Tuesday, January 17, 2012
U.S. Constitution: Federal Government's Role Regarding Coining Money, Weights and Measures
By Douglas V. Gibbs
Article I, Section 8, Clause 5 establishes that the duty of coining money belonged to Congress. Note that the Constitution called for coining money, rather than printing federal reserve notes (bills of credit). The coins produced by Congress were expected to be made of metals that reflected the worth of the coins. In other words, the gold in a coin, if taken to a goldsmith, would be worth the same as the value of the coin. Later, the banks realized they could loan on the gold in their vaults backing the currency, leaving less gold as a reserve. They did this by issuing receipts, or bills of credit. When this happened, if there was a bank run, where everyone brought their receipts in to cash it in for gold all at once, the bank would be left in a situation where they did not have enough gold to cover all of the notes.
If one goes back to the Articles of Confederation, it is important to note that under the confederation, there had been no power given to the central government to regulate the value of foreign coin, an omission, which in a great measure would destroy any uniformity in the value of the current coin, since the respective states might, by different regulations, create a different value in each. As a result, the States were prohibited in Article I, Section 10 from coining their own money, thus taking away their ability to manipulate the value of currency as a means of effecting the economies of the other states.
The authority to coin money was given specifically to Congress so that no outside interest could manipulate the value of American money. This included private banks. Nonetheless, we have seen three nationalized banks run by private bankers in the United States issuing the currency. The third is the currently existing Federal Reserve Bank.
Thomas Jefferson was against national banks. Alexander Hamilton created the “Bank of the United States” in 1791 for the purpose of acting as a depository of government funds, issuing paper currency backed by gold and silver, and creating a system of mercantilism in America. The bank’s charter lapsed in 1811. The Second Bank of the United States was formed in 1817, and lasted until President Andrew Jackson vetoed the renewal of its charter in 1836. The bank existed for 5 more years as an ordinary bank before going bankrupt in 1841. In a letter to John Taylor in 1816, Thomas Jefferson wrote, “I sincerely believe, with you, that banking establishments are more dangerous than standing armies; and that the principle of spending money to be paid by posterity, under the name of funding, is but swindling futurity on a large scale.”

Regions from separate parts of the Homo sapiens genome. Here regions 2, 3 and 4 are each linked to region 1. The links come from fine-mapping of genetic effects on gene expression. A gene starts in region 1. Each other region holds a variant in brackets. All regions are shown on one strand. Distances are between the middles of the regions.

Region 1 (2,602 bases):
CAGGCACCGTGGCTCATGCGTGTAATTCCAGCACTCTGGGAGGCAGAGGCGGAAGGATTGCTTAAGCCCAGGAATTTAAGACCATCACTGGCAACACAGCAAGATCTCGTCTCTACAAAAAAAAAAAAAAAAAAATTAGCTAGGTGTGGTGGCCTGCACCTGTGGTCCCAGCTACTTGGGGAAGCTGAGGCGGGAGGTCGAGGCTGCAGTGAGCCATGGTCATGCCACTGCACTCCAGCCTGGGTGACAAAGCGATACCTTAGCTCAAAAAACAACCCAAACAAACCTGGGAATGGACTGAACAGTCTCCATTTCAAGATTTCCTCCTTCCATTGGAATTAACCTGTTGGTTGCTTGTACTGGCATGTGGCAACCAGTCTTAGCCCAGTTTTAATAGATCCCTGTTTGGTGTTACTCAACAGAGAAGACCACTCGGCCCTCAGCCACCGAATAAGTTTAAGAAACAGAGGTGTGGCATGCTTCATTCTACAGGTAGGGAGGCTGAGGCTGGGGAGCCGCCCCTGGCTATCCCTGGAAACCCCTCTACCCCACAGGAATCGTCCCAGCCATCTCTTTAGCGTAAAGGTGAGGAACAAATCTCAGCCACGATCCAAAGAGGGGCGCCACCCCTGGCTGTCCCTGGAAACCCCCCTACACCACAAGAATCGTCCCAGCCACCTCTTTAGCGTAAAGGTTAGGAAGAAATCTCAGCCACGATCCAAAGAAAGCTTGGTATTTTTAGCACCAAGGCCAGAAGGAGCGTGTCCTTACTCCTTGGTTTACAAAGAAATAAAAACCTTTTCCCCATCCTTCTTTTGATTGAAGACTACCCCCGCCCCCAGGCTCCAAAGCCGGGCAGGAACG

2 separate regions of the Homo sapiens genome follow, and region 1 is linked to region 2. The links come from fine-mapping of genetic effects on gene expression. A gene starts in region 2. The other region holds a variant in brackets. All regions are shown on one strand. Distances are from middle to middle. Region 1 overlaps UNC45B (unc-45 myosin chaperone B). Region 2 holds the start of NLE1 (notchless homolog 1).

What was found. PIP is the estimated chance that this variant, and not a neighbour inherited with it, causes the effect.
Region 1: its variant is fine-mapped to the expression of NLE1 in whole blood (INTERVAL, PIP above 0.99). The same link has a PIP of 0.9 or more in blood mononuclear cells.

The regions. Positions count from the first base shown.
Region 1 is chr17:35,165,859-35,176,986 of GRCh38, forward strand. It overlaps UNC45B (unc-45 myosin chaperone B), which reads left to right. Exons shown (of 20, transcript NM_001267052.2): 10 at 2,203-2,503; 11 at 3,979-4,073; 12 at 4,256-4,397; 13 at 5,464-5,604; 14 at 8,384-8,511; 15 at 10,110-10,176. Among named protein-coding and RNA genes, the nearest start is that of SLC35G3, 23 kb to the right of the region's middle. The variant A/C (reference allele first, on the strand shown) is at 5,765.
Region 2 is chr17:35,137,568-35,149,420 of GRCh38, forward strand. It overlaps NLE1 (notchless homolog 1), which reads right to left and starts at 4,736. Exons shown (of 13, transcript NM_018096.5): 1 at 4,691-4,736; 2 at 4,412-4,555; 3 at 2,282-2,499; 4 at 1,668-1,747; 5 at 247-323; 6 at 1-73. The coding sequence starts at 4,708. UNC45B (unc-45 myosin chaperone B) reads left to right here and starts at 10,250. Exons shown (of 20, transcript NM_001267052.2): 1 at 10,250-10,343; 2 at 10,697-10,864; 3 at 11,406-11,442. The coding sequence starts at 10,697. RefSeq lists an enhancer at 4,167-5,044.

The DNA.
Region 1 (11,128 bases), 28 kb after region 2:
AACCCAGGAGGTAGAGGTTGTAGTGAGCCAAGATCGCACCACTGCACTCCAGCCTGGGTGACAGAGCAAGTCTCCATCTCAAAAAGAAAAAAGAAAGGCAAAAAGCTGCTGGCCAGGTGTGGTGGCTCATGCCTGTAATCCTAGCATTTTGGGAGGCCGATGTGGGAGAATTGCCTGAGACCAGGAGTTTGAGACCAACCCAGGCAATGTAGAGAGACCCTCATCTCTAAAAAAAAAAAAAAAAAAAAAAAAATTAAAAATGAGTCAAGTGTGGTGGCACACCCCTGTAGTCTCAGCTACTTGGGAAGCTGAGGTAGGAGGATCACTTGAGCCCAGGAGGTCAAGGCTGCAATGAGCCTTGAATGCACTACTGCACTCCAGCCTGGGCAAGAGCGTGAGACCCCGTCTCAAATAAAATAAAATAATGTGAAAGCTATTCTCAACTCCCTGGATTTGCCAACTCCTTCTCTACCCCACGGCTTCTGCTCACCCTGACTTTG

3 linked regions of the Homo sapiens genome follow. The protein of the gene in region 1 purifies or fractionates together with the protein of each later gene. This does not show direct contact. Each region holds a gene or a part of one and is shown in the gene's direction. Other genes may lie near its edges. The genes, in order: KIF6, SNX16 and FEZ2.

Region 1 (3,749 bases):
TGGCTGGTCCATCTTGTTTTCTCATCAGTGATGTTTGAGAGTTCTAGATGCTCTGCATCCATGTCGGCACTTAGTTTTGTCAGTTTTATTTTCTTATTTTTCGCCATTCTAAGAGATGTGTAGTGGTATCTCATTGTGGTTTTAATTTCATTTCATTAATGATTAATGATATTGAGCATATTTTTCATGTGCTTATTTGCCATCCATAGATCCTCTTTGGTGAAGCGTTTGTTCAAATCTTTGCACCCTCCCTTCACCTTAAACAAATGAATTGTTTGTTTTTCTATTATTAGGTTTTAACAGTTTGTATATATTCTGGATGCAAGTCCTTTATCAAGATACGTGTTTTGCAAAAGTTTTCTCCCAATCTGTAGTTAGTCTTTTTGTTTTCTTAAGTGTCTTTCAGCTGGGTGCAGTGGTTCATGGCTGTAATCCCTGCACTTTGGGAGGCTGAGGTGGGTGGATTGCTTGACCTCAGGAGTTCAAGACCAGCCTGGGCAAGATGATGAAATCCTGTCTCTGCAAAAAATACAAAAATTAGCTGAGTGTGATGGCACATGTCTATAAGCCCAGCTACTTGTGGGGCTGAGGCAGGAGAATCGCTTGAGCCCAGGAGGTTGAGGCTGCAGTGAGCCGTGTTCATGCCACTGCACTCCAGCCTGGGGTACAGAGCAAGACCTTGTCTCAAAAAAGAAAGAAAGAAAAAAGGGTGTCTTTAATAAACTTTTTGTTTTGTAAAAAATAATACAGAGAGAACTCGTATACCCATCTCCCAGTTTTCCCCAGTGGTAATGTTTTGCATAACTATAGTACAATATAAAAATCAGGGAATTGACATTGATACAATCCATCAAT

Article I, Section 8, Clause 5 also establishes that Congress shall have the power to fix the Standard of Weights and Measures. Fixing a standard of weights and measures was important for the reason of uniformity, and the ease of commerce. This clause suggests that before the Constitutional Convention the States were able to independently fix their own weights and measures, which not only added confusion to commerce, but enabled the States of use unsavory trading tactics against each other.
Article 1, Section 8, Clause 6 establishes that the U.S. Congress will provide for the punishment of counterfeiting the securities and current coin of the United States. This power would naturally flow, as an incident, from the antecedent powers to borrow money, and regulate the coinage. Indeed, without the ability to provide for the punishment of counterfeiting, the powers of coining money or creating securities would be without any adequate sanction. The word “securities,” in this clause, means: a contract that can be assigned a value so that it may be traded, like a “bond.”
-- Political Pistachio Conservative News and Commentary